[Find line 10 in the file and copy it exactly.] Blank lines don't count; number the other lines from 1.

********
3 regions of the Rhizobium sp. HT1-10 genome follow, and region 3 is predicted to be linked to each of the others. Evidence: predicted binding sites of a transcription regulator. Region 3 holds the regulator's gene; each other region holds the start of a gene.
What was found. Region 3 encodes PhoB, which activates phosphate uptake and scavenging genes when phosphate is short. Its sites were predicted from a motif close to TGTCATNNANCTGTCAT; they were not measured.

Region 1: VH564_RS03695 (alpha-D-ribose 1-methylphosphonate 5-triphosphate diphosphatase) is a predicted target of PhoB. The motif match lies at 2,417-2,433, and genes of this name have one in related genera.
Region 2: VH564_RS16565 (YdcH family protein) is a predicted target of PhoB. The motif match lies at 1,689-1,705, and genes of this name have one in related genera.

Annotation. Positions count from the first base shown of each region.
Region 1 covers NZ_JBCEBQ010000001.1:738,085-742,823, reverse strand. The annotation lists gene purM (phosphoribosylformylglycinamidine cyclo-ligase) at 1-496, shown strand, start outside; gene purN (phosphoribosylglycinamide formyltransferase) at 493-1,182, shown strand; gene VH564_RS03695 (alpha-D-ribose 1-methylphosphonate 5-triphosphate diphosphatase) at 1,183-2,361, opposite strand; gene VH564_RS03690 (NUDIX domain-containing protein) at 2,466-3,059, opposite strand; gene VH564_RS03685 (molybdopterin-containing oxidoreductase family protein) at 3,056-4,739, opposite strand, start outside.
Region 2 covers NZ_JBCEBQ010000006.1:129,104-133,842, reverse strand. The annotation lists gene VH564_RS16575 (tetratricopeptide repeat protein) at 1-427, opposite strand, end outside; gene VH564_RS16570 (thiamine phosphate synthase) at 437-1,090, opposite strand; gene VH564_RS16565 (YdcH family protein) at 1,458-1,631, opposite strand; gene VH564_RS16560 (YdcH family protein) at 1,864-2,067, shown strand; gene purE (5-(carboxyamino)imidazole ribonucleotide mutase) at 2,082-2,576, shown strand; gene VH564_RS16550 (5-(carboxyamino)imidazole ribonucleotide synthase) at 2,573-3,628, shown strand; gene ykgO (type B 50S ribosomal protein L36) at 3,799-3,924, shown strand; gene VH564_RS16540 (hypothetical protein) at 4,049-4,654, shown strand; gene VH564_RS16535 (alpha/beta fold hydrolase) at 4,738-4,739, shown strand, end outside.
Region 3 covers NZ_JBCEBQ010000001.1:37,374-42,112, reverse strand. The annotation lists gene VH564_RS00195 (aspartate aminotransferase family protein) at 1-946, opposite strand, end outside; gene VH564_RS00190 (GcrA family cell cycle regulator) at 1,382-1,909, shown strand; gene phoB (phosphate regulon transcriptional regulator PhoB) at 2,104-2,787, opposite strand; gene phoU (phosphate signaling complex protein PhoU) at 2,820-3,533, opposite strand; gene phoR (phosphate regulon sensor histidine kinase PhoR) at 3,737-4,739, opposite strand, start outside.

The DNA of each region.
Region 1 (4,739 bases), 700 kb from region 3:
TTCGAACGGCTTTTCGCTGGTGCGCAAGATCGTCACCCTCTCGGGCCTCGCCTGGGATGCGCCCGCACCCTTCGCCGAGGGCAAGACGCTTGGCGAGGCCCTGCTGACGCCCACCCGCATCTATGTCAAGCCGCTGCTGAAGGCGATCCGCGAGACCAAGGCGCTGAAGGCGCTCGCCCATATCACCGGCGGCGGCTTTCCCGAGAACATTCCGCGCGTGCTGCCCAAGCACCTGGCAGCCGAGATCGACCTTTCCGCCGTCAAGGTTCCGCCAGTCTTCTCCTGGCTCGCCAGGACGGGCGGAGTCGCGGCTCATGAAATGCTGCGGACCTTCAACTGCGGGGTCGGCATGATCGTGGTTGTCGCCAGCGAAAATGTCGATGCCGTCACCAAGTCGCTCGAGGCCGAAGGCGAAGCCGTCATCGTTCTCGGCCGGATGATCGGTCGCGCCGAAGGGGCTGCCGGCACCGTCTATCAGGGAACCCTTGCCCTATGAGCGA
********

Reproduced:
Region 1 (4,739 bases), 700 kb from region 3: